3. Anglican bishops never wore mitres until the nineteenth century…some Evangelicals still refuse to wear one. Crosiers as opposed to pastoral staffs also crept in via the Oxford movement.
    No Anglican cleric wore a chasuble from 1559-1849.Stoles are another ritualist appropriation.

    Interestingly John Henry Newman as an Anglican never wore anything more than a black scarf, academic hood and did Pusey.When he preached at St Mary’s in the Oxford high, he wore a Geneva preaching gown.

    There is a famous picture of Samuel Seabury being consecrated by Scottish bishops, all are dressed in Geneva preaching gowns.

    And heres one for our South African friends…..

    For the first thirty years of the Church of England presence in South Africa, they used the Dutch Reformed Church as their vestments and ritual were so similar.

    1. @RIW: Oh yes, those Geneva preaching gowns, and the Dutch Reformed, btw the great Andrew Murray was Dutch Reformed! Love his book: Humility, simply a classic!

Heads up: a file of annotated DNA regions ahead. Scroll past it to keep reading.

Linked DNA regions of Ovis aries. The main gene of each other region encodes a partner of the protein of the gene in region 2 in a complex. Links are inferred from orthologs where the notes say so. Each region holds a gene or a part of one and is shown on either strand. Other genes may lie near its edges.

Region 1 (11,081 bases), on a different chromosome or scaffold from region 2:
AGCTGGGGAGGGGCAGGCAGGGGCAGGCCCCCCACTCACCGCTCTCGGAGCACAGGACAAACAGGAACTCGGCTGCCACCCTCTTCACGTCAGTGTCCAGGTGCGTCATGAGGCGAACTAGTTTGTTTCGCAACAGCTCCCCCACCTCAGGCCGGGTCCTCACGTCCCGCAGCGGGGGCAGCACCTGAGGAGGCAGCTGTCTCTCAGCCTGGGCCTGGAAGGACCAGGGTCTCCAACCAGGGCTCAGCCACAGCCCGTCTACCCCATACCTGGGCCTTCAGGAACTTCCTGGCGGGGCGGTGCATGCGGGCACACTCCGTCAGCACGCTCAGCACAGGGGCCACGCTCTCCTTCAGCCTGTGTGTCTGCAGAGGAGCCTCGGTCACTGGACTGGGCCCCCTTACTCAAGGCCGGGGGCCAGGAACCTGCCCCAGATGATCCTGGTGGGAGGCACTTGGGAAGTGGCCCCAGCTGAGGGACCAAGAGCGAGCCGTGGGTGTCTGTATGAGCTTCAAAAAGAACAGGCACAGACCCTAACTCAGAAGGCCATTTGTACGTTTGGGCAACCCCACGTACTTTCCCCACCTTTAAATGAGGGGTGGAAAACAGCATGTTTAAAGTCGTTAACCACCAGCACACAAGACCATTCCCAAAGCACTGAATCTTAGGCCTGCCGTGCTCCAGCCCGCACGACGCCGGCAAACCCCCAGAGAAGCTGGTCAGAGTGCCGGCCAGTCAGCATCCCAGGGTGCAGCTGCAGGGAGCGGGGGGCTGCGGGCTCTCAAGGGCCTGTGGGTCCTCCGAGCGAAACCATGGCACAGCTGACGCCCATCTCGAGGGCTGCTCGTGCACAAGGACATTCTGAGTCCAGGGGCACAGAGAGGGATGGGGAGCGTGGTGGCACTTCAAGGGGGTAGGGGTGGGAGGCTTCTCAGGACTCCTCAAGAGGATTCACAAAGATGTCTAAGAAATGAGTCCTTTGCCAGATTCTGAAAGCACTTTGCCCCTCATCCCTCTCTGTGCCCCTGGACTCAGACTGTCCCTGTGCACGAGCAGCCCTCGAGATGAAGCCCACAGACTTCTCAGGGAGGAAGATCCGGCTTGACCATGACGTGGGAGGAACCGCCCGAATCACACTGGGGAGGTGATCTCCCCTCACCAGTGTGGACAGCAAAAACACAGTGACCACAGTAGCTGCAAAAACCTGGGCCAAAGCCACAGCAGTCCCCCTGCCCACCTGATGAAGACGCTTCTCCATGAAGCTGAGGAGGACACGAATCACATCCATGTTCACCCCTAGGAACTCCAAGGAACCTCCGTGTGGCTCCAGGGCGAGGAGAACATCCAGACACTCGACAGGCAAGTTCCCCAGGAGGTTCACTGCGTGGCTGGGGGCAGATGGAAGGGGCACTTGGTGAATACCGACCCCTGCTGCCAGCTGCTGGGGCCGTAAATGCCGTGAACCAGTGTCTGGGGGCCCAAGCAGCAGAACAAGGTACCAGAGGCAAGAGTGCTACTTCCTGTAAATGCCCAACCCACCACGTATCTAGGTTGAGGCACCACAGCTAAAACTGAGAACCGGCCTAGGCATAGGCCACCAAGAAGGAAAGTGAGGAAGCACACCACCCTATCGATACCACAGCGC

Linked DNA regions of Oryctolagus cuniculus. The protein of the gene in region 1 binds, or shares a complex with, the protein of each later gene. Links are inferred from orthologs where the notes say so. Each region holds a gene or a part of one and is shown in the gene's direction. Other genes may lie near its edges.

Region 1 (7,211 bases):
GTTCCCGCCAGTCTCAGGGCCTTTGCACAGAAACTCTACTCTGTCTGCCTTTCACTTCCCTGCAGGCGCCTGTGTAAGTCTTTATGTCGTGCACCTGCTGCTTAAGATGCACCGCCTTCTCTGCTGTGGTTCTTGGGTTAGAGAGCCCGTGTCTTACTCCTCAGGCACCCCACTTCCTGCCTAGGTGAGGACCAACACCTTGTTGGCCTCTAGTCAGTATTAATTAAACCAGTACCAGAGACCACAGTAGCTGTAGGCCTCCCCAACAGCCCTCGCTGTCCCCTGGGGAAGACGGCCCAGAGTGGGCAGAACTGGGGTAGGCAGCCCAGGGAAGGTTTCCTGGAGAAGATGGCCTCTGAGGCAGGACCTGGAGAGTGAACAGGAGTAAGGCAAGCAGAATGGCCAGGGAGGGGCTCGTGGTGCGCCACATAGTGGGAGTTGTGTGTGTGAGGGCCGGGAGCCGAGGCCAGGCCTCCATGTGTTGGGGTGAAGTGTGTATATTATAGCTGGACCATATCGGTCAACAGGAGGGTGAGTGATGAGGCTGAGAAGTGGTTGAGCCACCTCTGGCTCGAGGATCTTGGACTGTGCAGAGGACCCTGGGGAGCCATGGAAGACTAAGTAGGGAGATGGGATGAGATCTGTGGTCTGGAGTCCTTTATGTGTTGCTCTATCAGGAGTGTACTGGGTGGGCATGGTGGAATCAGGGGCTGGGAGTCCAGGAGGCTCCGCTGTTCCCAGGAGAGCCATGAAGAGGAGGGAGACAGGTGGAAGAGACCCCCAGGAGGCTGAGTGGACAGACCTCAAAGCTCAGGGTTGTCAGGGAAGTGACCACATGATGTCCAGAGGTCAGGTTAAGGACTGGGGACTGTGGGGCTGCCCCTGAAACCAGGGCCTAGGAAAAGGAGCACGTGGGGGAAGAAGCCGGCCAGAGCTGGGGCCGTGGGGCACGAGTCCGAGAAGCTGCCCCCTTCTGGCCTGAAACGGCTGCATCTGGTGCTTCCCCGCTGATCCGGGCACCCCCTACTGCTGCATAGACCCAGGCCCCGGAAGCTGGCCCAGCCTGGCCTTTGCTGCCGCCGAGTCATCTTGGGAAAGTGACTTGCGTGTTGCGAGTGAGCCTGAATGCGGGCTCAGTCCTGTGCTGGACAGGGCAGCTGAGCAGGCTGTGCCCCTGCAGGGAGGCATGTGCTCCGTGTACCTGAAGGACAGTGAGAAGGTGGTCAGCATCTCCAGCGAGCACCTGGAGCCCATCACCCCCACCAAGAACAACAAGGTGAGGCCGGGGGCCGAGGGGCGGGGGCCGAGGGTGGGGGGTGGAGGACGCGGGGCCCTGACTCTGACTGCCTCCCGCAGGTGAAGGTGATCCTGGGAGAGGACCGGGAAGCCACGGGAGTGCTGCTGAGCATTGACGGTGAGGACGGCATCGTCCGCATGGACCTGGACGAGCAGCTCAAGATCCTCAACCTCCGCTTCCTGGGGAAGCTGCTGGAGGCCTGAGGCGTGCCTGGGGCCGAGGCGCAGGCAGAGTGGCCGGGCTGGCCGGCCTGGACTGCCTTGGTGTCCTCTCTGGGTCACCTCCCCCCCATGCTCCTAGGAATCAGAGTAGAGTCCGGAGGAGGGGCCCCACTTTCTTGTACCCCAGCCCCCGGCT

The Stole has become an important piece in the modern so-called Church, again for Anglicans a very proper aspect for/in preaching! It is too, a sign of the Cross, simply/profoundly! My wife has made me several (hand-made). But perhaps I need to think again about the Academic Hood, with black scarf? 😉 Btw, I love the man.. the Rev’d Edward Bouverie Pusey! I have a London copy (1882) of his Sermons. As too John Keble’s: Sermons for the Christian Year! Yeah, always the “eclectic”… me! 😉 The Man of God must seek to know himself, always a sinner/saint to quote Luther! (Simul Iustus et Peccator)… (1 Tim. 4:16).

  4. But it isn’t big news!


    “Now, as we are looking forward to the first ordinations of former TAC bishops in Canada—December 8 in Victoria and Ottawa if all the paper work gets back from Rome in time (the churches are booked) with ordinations of other TAC clergy to follow after a formation program that ends next Easter.”

    DECEMBER 8 !!

  5. Indeed British (English) Anglicans have always been rather free with their ecclesiastical dress, at least today somewhat. But, yes it depends upon where one is (place), and their persuasion., i.e. theologically. To be historical and honest, some vestments can be symbolic for the Faith, and of course liturgical. Note, the alb is a vestment common to all ministers, and the surplice may replace the alb. And of course the stole is common in many churches.